You can't talk about Mank without talking about Citizen Kane. Like many people, I re-watched Kane the day before we watched Mank. I liked it quite a lot this time around ... you never know with classic movies, sometimes they reveal more with each viewing, other times you wonder why you ever thought it was great. Citizen Kane still isn't boring, which is an achievement in itself for a movie that is almost 80 years old and has been watched by yours truly countless times. Many years ago, in the fabled Facebook Fave 50 event a few of us did, I put Kane at #7 on my list. Here is a taste of what I wrote:
Citizen Kane is a group effort. The “authorship” of the movie has been a matter of heated debate for decades (it seems most accurate to say that Welles and screenwriter Herman J. Mankiewicz are co-authors, but that Welles-as-director had a much larger hand in the film that resulted from the script). Gregg Toland might even be more important than Mankiewicz. Toland, the film’s cinematographer, was such an integral part of Citizen Kane that his name appears at the same time as Welles’ in the credits. The look of the film is endlessly fascinating. It looks intriguing even as stills on a page, but to fully appreciate what Toland pulls off, you must see it “in action.”
Mank addresses that heated debate about authorship. Pauline Kael doesn't show up physically ... in 1941, she wasn't Pauline Kael as we came to know her. But she is all over the movie. It helps to know her history with Citizen Kane, but I'm not spending this entire blog post recounting it for you. What matters is that a man named Jack Fincher wrote the initial script for Mank, intending the movie to be made in the 1990s, and that Jack Fincher was apparently very influenced by Kael's notorious essay, "Raising Kane". Fincher only got one screen credit in his life, and it came 17 years after he died, when his son, the acclaimed director David Fincher, used his father's script as the foundation of his own movie, Mank. Kael influenced Jack, David used Jack's script, and the result is Mank. (Given the film turns on issues of authorship, all of this is appropriate fodder for discussion.)
Do you need to know any of this to watch and appreciate Mank? I watched it in a Netflix party with eight family members, and a couple of them might have had some minimal knowledge of the backstory, but I am the only Kael obsessive in the family. It's safe to say none of them loved Mank, but none of them hated it, either, and the holes in their knowledge focused not on Kael and Jack Fincher, but on the enormous number of real-life characters who are barely, if at all, explained in the movie. My wife kept consulting her phone to see who was this or that person. So your enjoyment of Mank will depend a bit on what you know about the characters, not just Herman J. Mankiewicz and William Randolph Hearst and Marion Davies, but also characters like Irving Thalberg and Louis B. Mayer and John Houseman and, yes, Orson Welles, all of whom are important characters in Mank, and, digging even deeper, people like Josef von Sternberg and Norma Shearer, who are in the film but barely introduced to us before they disappear.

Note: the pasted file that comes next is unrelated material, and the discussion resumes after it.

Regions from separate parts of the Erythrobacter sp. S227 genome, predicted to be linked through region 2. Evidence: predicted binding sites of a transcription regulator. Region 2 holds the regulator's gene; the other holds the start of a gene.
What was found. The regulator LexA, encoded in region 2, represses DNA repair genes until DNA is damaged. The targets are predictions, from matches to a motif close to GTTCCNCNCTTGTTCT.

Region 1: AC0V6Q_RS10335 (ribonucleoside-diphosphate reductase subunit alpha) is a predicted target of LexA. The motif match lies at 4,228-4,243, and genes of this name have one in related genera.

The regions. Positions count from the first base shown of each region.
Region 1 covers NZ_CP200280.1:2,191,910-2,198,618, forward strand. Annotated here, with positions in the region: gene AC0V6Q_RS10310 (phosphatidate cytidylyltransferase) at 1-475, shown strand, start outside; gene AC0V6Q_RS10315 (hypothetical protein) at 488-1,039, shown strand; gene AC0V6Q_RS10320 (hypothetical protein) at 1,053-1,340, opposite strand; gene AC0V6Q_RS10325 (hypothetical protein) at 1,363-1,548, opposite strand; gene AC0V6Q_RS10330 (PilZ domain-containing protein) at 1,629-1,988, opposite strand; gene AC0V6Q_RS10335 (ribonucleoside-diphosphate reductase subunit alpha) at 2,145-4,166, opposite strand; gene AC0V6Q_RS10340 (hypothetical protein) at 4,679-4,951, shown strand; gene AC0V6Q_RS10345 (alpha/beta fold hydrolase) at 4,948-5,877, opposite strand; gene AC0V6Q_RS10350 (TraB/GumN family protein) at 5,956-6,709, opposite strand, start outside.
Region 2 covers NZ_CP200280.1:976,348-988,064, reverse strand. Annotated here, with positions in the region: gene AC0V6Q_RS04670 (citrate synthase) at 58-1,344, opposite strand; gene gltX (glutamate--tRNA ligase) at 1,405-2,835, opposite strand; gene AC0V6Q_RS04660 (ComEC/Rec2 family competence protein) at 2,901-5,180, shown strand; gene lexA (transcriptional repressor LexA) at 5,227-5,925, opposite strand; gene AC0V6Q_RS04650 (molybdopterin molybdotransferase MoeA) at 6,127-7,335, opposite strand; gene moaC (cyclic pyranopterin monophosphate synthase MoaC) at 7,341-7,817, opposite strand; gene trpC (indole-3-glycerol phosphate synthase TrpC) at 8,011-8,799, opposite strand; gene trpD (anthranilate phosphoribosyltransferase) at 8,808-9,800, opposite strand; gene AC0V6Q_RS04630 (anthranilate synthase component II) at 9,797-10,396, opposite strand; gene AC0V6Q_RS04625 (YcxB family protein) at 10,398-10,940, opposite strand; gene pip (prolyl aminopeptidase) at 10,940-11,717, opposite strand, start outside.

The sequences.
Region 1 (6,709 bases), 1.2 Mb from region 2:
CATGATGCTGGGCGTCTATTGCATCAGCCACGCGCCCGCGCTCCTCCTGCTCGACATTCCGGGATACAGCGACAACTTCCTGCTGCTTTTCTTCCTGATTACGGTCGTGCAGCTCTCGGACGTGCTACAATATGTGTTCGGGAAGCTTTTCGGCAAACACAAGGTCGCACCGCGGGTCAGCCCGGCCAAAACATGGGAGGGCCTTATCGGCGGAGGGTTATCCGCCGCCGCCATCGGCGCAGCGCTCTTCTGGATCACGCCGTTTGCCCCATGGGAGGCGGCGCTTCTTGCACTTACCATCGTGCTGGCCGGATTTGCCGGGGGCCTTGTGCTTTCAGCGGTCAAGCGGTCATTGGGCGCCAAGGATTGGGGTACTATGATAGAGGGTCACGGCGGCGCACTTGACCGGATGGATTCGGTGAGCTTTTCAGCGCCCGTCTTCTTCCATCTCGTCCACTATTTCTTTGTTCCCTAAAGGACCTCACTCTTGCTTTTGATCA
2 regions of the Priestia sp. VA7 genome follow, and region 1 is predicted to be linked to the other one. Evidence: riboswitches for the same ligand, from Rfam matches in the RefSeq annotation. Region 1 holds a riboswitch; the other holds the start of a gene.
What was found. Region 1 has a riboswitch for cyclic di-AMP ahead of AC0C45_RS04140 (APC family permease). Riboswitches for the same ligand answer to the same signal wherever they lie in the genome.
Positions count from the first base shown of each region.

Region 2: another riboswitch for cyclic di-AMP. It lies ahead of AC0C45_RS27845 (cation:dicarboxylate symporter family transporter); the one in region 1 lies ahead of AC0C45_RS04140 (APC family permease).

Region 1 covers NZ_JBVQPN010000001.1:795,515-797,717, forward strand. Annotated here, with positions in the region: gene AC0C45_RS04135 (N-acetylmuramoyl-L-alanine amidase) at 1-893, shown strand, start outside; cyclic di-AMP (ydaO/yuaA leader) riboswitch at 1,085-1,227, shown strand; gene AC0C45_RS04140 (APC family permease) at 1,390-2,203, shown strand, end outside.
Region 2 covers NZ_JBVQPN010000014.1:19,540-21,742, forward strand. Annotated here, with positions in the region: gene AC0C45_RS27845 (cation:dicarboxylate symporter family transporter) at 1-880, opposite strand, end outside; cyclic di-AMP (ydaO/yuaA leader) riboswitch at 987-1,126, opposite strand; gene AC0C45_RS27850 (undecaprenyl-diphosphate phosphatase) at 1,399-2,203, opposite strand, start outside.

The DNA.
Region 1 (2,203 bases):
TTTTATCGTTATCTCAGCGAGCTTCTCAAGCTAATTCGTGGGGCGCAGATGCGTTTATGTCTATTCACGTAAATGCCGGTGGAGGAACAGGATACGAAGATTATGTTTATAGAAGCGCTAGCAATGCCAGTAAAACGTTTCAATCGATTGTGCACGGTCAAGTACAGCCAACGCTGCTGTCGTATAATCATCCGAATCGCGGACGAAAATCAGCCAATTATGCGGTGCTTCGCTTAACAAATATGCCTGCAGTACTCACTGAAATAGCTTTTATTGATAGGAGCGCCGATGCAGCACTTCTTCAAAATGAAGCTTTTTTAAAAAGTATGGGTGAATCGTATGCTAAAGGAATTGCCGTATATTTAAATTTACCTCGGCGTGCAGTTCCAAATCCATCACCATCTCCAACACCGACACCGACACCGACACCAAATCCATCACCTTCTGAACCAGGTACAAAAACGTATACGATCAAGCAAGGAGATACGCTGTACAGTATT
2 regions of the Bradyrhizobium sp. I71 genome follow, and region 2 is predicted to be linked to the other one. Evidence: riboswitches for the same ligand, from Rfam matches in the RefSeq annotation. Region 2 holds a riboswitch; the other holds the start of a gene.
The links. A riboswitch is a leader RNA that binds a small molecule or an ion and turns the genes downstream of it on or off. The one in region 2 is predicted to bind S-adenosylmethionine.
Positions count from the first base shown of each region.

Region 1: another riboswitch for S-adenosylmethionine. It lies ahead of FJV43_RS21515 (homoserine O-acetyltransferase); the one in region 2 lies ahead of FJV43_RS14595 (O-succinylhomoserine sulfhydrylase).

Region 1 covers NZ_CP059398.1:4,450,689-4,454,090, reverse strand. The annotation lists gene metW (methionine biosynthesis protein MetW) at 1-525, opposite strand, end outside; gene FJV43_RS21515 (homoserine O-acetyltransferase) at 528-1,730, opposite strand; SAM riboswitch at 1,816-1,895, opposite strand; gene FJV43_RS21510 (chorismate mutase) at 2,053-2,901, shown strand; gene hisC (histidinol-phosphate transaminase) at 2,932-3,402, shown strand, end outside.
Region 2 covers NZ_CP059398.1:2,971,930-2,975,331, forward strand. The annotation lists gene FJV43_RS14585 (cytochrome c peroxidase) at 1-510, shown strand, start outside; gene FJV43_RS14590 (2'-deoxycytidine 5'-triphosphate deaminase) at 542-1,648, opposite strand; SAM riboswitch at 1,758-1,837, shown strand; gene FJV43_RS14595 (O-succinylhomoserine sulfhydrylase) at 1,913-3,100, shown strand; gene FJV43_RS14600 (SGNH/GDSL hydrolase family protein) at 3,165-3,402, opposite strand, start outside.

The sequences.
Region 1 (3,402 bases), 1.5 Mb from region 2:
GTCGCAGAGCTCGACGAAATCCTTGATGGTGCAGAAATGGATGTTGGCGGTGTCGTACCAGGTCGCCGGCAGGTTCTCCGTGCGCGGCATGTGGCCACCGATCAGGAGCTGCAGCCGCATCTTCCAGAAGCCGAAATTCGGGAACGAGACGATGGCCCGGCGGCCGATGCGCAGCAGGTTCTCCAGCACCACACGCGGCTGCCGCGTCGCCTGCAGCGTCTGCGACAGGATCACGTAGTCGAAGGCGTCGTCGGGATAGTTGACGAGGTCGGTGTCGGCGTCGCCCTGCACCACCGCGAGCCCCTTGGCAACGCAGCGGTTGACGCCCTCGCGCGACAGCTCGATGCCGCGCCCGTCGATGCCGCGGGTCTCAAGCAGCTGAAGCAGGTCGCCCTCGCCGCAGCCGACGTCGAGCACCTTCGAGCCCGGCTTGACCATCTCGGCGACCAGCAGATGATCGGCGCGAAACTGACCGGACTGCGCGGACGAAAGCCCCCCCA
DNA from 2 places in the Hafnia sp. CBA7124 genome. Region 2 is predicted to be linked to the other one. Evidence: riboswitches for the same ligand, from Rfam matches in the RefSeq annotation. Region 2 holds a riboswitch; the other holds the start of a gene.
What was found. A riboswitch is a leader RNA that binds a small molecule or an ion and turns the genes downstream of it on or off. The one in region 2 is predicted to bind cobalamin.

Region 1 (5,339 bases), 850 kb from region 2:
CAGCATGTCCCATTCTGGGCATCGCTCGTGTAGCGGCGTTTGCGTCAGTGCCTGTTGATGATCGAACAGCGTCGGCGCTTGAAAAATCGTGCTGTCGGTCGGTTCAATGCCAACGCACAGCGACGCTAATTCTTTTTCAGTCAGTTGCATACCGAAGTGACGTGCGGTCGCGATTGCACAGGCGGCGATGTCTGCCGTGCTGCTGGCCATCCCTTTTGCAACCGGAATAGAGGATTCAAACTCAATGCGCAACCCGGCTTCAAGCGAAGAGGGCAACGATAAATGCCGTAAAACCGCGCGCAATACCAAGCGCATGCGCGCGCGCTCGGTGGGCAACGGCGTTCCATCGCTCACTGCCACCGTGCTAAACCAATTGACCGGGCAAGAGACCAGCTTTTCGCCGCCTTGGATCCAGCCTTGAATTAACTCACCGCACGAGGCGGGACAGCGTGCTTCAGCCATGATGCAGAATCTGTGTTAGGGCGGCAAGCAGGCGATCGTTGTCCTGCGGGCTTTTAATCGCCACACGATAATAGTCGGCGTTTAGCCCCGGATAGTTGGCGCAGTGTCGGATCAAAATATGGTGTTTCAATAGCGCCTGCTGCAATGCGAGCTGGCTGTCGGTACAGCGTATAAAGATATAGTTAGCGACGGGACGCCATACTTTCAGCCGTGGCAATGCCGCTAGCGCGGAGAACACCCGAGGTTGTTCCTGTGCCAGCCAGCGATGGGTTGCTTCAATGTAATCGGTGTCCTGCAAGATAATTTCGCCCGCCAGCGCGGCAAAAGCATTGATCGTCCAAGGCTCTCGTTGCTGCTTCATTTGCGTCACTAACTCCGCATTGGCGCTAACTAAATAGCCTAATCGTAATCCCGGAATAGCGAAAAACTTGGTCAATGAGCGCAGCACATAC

In all of this, I am focusing on how Mank fits into the legend of Citizen Kane, and on how an audience who comes to the story cold might react. But I've yet to say whether Mank is actually any good.
Yes, it's good. It is not the definitive word on the authorship of Citizen Kane, any more than was "Raising Kane". Like most biopics, Mank fudges with the truth in the service of telling a story. The acting is variable, or rather, the casting is variable ... Gary Oldman will likely get an Oscar nomination for his performance as the title character, but in truth he's too old for the part. Amanda Seyfried gives a kind performance as Marion Davies, and I'm always glad to see Tuppence Middleton from my beloved Sense8 in anything (she plays Mank's wife). Fincher and his team put a lot of work into the look of Mank, which is a black-and-white film that doesn't exactly emulate the look of Kane. The recreation of Hollywood in the 30s and 40s is entertaining. Whichever Fincher was responsible for the words we hear on the screen made certain to include most of Mank's famous bon mots, even if they don't always turn up where they were actually said.
I don't know ... for some reason, I hoped that Mank would be something more than just an artfully-made biopic. My expectations were dashed, but the film is no disaster. And since its take on Mankiewicz, Welles, and Citizen Kane is largely Kael's, and since Kael is my icon, I found it enjoyable to see what others made of her work. In fact, the one thing I took away from Mank over all others was that I wish Pauline were alive to see it. I'd love to read her review.